Protests across Arab world highlight socio-economic pressures
Events in Tunisia, Algeria and Jordan over the past week reveal the socio-economic pressures building up across the Arab world that may pose significant internal challenges to regional governments, writes Tim Molesworth.
Events in Tunisia, Algeria and Jordan over the past week reveal the socio-economic pressures building up across the Arab world that may pose significant internal challenges to regional governments.
A month of protests in Tunisia unexpectedly came to a head on Friday when President Zine El Abidine Ben Ali stepped down and fled to Saudi Arabia. The protests had been directed against the lack of economic opportunity in Tunisia where there are not enough jobs for the youth-heavy population. They were compounded by social and economic inequality in the country and turned political amid accusations that the government did not care.
In Algeria earlier in the week, at least one person was killed and 53 reportedly injured during three days of protests over rising food prices and the cost of housing. In response, the government held crisis talks to work out how to reduce the costs of foodstuffs and protests appear to have settled.
Thousands of Jordanians took to the streets of Amman on Friday to protest against rising inflation and the cost of living while calling for the resignation of Prime Minister Samir Rifai. Rifai is widely seen by Jordanians as a protector of the wealthy at the expense of poorer parts of the population. The government has agreed to work out ways to lower costs.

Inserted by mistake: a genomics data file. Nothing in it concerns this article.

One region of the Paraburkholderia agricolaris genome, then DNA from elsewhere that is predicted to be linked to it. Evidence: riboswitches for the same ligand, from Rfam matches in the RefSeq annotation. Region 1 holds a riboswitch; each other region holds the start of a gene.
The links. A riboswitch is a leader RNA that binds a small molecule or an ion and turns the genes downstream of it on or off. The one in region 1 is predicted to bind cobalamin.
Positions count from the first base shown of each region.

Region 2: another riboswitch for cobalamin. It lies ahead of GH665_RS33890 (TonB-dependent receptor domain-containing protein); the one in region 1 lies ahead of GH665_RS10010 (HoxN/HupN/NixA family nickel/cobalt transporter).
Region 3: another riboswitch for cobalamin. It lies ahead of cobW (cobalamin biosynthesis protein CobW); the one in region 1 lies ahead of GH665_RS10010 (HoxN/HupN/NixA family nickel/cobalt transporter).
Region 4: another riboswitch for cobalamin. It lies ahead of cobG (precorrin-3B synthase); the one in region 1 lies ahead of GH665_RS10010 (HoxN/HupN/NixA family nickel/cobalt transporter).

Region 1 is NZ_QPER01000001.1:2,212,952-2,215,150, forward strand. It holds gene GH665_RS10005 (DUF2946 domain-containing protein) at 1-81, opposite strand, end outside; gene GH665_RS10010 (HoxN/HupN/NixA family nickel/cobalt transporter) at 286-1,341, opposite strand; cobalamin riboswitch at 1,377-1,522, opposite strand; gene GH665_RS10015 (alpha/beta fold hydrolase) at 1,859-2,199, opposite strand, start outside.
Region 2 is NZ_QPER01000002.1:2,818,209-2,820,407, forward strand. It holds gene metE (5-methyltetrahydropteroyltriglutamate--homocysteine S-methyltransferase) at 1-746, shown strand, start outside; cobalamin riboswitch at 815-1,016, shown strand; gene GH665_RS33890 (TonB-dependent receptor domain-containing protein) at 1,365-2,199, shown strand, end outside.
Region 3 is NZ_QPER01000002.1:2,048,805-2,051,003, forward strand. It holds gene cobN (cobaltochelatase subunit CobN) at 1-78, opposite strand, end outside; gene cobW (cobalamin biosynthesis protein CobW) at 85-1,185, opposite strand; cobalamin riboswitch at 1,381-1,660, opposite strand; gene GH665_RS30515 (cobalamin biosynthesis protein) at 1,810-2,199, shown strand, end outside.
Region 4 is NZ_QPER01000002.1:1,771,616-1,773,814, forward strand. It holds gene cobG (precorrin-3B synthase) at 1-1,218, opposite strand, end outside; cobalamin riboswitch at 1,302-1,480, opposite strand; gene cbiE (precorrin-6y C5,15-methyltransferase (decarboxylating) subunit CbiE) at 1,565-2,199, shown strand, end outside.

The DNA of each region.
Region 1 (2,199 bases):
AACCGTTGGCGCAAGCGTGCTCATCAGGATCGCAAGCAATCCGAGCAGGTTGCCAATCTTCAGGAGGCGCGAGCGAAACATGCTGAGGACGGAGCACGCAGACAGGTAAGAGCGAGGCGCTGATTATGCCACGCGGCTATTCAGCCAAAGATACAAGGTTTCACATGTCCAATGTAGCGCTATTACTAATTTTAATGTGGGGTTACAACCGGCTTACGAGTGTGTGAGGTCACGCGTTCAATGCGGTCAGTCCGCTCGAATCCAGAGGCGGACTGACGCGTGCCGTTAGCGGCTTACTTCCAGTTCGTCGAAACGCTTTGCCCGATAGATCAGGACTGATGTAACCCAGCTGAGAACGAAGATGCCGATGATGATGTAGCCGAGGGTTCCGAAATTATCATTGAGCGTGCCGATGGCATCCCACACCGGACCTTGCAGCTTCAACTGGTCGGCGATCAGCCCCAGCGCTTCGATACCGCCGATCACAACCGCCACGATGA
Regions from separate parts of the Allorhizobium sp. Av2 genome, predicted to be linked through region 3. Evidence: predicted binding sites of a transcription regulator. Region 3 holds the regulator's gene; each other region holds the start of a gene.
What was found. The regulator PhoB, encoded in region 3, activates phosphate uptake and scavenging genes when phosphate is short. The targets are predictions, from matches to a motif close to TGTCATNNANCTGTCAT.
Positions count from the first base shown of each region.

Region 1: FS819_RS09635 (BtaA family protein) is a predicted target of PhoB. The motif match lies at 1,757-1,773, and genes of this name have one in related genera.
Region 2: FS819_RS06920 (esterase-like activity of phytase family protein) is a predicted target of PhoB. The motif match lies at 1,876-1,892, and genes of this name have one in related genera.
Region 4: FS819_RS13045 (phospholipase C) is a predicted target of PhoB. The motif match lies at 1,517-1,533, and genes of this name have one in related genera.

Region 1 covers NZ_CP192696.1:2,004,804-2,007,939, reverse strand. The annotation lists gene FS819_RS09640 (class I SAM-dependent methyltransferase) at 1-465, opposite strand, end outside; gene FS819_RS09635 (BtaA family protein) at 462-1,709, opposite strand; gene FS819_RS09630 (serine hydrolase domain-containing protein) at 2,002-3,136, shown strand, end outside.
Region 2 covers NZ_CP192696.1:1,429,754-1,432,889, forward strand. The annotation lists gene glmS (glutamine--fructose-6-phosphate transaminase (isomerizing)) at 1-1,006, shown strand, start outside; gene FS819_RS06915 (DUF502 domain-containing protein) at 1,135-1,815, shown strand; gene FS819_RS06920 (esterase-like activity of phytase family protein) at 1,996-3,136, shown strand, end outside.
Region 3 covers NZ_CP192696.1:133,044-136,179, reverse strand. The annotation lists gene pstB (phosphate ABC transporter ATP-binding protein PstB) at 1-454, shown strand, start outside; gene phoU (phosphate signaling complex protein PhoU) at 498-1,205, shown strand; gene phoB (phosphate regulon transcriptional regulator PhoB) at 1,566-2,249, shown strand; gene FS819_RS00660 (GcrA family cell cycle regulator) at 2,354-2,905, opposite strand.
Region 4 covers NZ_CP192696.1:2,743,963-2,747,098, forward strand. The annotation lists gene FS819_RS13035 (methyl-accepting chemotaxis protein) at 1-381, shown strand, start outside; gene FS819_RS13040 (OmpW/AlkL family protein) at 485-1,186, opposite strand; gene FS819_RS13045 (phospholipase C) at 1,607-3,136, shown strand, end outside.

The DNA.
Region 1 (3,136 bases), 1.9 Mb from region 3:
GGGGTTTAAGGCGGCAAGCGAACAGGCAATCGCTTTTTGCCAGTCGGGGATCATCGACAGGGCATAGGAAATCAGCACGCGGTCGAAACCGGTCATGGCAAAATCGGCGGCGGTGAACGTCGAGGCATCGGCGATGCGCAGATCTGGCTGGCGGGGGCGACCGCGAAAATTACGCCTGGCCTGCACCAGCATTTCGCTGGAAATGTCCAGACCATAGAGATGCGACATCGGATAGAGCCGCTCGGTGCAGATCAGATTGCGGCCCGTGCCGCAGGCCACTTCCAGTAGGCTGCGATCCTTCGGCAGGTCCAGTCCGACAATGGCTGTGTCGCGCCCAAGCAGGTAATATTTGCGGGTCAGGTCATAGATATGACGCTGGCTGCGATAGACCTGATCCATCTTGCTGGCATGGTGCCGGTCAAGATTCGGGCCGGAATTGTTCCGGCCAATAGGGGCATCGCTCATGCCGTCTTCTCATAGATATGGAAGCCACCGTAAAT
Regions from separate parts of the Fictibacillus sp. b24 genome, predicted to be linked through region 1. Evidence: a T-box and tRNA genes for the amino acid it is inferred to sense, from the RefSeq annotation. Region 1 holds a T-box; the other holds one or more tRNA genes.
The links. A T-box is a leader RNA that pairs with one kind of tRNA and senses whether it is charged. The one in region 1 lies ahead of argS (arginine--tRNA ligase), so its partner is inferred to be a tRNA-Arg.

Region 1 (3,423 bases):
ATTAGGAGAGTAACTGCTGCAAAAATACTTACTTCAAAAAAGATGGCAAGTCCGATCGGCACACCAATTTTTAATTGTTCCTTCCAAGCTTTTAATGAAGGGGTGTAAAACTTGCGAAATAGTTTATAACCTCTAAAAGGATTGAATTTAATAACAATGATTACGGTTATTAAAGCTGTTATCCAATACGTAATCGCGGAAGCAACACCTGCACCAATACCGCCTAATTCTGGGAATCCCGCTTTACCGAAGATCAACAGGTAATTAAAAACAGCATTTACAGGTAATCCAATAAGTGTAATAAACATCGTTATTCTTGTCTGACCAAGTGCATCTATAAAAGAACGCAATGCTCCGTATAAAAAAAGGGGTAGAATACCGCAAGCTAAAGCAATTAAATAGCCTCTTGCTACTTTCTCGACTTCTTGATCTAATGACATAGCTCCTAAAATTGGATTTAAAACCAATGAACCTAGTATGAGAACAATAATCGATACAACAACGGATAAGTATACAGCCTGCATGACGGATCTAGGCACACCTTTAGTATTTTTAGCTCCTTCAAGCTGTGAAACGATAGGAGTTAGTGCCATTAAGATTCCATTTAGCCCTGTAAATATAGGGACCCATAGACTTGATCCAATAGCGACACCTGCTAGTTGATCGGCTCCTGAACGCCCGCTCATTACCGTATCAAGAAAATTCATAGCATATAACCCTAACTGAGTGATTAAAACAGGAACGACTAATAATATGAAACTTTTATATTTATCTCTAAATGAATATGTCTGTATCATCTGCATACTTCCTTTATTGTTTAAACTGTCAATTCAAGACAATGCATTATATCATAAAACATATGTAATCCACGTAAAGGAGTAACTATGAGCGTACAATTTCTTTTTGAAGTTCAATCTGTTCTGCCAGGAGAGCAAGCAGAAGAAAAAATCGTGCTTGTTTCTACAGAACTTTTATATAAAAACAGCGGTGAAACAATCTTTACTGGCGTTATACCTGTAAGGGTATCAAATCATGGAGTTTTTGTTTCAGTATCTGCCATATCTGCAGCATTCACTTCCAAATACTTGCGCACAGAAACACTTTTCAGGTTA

I spent six months of last year in Jordan where the economic challenges faced was a frequent topic of my conversations with Jordanians, many of whom suffered directly. Inflation in the country is estimated by the World Bank at 16% and the cost of living is already one of the highest in the region. Youth are particularly affected, as the economy cannot provide enough jobs for the large number of young people graduating out of one of the Middle East’s best education systems.
While the nature of the political systems, the level of the government’s engagement with the population and the government response are different in each of these countries, the underlying economic conditions are similar. Such conditions are further mirrored across the Arab world, where economies struggle to meet the demands of a youth bulge entering the job market. The average age of the Arab world is 22 while some 65% of the entire population is under 25. Combined with growing income inequality and the reliance of regional economies on only one or two sectors, this presents huge economic, social and political challenges for regional governments.
Economic protests are not unusual in the Middle East and North Africa and are frequently used by populations unable to express economic difficulties in other ways to force a government response. While the resignation of Ben Ali due to such protests was unprecedented, it remains to be seen whether the new Tunisian government, headed by the new President Fouad Mebazaa, will actually seek to address the economic and social conditions behind the protests or will merely stabilise the situation through superficial measures. Whatever happens, the Tunisian experience will be closely watched by regional governments concerned that the same thing could happen elsewhere.